I agree with (Unknown) Deborah. There will be an exodus, great or small, of non-native Californians. The writer, Wallace Stegner, did a good job of describing American Western culture. He was careful to differentiate between boomers and settlers, or stayers. The boomers, mostly recent immigrants from other states will leave. The settlers, mostly California born, will stay.

I'm a third generation native Californian. I left 30 years ago. Not because I was dissatisfied, but because I found the NW to be an even better place for me. I'm a small boat sailor; read, under 6 meter open rowing and sailing boats, both by budget and inclination. There are infinitely more satisfying places to sail open boats, without resorting to trailering right outside our local bay than there are in all of California.


in the Bramblepatch
Marrowstone Island
Salish Sea

Caryn said...

This might add to the California water discussion:

It will be interesting to see how it pans out.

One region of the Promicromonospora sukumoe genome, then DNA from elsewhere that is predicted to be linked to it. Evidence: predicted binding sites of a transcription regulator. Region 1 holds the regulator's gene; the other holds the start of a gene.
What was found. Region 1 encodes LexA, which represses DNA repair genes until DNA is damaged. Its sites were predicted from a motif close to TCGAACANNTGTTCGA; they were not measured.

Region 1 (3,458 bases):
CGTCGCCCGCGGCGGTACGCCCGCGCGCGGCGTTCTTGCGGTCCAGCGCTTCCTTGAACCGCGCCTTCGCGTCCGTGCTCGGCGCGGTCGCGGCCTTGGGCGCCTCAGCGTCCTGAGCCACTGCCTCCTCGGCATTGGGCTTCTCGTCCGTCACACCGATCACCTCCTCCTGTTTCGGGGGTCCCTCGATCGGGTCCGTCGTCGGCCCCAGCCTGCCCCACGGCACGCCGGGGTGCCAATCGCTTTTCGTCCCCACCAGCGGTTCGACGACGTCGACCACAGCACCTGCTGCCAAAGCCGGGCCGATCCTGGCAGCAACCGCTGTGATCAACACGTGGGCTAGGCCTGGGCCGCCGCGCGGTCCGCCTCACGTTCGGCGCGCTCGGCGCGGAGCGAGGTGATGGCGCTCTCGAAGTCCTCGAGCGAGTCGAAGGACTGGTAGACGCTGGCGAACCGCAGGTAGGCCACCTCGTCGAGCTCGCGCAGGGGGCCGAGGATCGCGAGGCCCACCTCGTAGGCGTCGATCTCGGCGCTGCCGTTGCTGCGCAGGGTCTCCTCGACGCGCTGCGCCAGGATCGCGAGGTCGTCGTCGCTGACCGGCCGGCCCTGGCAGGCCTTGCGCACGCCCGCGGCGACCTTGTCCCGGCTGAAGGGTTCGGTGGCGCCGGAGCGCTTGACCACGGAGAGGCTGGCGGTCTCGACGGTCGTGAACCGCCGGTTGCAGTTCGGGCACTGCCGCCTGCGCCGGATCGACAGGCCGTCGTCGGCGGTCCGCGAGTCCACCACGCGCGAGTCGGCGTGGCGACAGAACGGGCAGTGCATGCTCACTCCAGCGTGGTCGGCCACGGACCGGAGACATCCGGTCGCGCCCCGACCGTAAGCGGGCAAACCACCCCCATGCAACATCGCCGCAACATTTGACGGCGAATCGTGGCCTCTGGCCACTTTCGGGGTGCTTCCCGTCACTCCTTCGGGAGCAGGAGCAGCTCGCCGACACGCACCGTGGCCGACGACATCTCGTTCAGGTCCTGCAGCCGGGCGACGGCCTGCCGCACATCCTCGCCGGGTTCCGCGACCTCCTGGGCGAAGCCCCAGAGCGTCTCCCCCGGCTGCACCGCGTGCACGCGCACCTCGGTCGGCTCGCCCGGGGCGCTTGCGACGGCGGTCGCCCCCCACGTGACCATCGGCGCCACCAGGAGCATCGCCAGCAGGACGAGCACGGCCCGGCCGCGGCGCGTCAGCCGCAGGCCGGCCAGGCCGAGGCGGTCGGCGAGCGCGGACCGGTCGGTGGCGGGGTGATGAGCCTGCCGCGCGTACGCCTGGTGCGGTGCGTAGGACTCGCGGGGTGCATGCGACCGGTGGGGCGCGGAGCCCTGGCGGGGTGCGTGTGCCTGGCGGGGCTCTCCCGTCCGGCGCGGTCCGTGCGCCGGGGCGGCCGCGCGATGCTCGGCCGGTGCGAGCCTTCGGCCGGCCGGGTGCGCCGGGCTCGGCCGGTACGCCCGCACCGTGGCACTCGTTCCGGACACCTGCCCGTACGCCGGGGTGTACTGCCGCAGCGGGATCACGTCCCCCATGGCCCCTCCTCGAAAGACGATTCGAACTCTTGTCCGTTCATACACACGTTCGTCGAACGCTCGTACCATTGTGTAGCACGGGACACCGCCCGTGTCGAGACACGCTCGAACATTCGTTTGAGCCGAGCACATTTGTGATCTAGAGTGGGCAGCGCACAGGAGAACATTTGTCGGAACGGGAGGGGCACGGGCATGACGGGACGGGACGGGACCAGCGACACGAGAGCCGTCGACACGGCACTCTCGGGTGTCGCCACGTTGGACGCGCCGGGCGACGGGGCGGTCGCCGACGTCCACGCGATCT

"Nation's Largest Desalination Plant Goes Up Near San Diego". ((next to key hometown of Vista - in Carlsbad, CA))

The other Tom said...

The discussion of collecting rainfall off the roof and the fact that this practice is apparently forbidden in some parts of the West makes me think about all the other forbidden things we will be doing.
I realize water is a hot button issue in the west, an issue I think I'll pass on, but as our economy continues to decay more and more of our activities are likely to be in violation of some ordinance or law.
I do not advocate heedless individualism and killing all the lawyers but I think there's a big grey area where living with a light footprint means not being within every law but following the ideal of cooperation in a community based on laws.
This is already an issue for people living out of their cars, or discreetly shooting squirrels for dinner with .22 shorts, or foraging on land they don't own, working under the table, bartering, or a hundred other things that violate some ordinance or tax law.
As the economy unwinds there will be more people riding freight trains and trespassing because they have to live somewhere.